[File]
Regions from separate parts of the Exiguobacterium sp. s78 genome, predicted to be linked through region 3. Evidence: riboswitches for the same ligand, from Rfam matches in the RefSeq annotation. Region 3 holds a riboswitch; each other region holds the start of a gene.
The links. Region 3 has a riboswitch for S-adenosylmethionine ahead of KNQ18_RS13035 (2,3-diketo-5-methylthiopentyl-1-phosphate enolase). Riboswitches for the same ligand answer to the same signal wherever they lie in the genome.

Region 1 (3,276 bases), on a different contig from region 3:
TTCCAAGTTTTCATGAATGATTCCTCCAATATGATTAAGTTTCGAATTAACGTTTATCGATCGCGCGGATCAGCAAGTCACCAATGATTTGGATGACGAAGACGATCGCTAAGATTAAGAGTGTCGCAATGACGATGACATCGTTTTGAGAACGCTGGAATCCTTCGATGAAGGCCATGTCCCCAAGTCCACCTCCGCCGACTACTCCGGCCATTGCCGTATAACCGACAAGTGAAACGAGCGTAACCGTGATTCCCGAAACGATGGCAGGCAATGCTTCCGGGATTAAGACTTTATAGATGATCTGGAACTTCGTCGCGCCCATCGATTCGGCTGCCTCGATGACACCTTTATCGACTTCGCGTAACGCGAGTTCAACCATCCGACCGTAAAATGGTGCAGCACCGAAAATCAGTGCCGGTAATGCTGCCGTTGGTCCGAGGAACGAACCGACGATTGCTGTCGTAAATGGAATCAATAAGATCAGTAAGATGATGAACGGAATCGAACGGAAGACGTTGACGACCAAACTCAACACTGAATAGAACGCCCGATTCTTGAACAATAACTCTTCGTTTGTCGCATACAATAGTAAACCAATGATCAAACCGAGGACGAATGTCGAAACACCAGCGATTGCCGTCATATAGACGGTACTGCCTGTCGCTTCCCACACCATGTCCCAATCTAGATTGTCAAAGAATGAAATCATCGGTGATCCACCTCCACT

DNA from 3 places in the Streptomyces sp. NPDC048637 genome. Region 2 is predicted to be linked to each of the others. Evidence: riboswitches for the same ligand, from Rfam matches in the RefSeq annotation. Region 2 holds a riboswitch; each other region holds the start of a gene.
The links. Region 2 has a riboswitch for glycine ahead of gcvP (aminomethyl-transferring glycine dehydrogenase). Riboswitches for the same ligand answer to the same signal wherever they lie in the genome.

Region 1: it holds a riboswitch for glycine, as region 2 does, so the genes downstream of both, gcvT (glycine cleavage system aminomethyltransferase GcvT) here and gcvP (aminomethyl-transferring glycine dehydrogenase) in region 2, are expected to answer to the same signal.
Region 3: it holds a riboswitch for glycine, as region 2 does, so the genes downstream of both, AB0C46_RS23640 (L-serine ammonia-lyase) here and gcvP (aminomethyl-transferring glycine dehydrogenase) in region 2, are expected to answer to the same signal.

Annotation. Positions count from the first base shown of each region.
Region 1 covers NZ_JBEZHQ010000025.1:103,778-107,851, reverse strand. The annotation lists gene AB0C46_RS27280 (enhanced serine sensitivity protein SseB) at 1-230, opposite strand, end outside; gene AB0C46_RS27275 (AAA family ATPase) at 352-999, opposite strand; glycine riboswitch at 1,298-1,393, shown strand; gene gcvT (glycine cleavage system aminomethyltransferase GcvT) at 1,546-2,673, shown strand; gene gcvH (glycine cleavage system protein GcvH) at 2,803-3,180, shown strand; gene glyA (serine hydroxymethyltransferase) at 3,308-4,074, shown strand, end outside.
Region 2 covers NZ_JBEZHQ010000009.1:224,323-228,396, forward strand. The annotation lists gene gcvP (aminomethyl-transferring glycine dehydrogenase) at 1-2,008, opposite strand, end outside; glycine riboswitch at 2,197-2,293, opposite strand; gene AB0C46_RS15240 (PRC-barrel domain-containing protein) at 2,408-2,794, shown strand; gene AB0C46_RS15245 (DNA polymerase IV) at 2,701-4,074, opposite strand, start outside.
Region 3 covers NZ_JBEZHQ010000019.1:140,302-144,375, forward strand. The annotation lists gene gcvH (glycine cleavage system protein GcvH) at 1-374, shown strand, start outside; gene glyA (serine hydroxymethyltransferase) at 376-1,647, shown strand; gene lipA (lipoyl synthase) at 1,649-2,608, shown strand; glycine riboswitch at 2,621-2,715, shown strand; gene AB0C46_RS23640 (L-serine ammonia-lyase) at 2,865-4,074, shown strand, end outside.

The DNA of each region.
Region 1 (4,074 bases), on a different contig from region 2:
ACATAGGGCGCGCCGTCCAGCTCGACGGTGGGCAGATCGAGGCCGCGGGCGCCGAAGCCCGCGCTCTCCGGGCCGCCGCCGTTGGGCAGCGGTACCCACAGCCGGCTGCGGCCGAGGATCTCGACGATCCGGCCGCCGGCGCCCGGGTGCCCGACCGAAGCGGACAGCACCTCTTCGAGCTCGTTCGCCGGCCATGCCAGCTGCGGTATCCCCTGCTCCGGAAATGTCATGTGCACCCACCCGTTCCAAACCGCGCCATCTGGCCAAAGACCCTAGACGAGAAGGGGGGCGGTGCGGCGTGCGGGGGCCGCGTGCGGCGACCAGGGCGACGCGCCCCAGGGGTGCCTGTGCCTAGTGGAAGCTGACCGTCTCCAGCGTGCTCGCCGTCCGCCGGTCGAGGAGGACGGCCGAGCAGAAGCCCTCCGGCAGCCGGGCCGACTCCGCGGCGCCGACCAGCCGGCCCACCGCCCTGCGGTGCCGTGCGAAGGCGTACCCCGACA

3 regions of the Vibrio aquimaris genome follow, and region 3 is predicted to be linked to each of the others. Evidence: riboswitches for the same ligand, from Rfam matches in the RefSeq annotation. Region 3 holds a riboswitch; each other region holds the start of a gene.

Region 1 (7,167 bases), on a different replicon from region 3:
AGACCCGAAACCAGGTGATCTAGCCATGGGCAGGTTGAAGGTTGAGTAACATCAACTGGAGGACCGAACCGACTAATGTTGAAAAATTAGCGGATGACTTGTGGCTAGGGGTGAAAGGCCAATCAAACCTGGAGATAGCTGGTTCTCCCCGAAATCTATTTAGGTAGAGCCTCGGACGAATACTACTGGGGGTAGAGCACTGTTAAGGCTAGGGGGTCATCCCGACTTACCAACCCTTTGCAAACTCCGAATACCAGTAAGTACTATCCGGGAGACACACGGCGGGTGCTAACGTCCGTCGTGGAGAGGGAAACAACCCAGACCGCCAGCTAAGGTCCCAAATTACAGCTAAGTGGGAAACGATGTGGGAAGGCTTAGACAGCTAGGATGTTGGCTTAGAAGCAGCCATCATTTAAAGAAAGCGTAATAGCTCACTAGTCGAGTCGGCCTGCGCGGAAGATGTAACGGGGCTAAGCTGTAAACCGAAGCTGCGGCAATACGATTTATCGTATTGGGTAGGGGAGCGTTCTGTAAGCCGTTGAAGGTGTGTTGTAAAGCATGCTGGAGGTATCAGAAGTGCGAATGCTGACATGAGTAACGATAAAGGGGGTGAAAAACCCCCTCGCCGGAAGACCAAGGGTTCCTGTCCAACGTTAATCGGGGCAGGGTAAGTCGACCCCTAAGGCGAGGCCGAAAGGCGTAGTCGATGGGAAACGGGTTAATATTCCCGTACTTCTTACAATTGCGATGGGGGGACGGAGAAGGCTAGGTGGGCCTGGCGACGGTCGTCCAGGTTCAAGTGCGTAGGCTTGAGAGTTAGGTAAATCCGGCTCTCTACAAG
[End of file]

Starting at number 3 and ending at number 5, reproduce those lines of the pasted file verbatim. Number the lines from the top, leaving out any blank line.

Region 1 (3,276 bases), on a different contig from region 3:
TTCCAAGTTTTCATGAATGATTCCTCCAATATGATTAAGTTTCGAATTAACGTTTATCGATCGCGCGGATCAGCAAGTCACCAATGATTTGGATGACGAAGACGATCGCTAAGATTAAGAGTGTCGCAATGACGATGACATCGTTTTGAGAACGCTGGAATCCTTCGATGAAGGCCATGTCCCCAAGTCCACCTCCGCCGACTACTCCGGCCATTGCCGTATAACCGACAAGTGAAACGAGCGTAACCGTGATTCCCGAAACGATGGCAGGCAATGCTTCCGGGATTAAGACTTTATAGATGATCTGGAACTTCGTCGCGCCCATCGATTCGGCTGCCTCGATGACACCTTTATCGACTTCGCGTAACGCGAGTTCAACCATCCGACCGTAAAATGGTGCAGCACCGAAAATCAGTGCCGGTAATGCTGCCGTTGGTCCGAGGAACGAACCGACGATTGCTGTCGTAAATGGAATCAATAAGATCAGTAAGATGATGAACGGAATCGAACGGAAGACGTTGACGACCAAACTCAACACTGAATAGAACGCCCGATTCTTGAACAATAACTCTTCGTTTGTCGCATACAATAGTAAACCAATGATCAAACCGAGGACGAATGTCGAAACACCAGCGATTGCCGTCATATAGACGGTACTGCCTGTCGCTTCCCACACCATGTCCCAATCTAGATTGTCAAAGAATGAAATCATCGGTGATCCACCTCCACT

DNA from 3 places in the Streptomyces sp. NPDC048637 genome. Region 2 is predicted to be linked to each of the others. Evidence: riboswitches for the same ligand, from Rfam matches in the RefSeq annotation. Region 2 holds a riboswitch; each other region holds the start of a gene.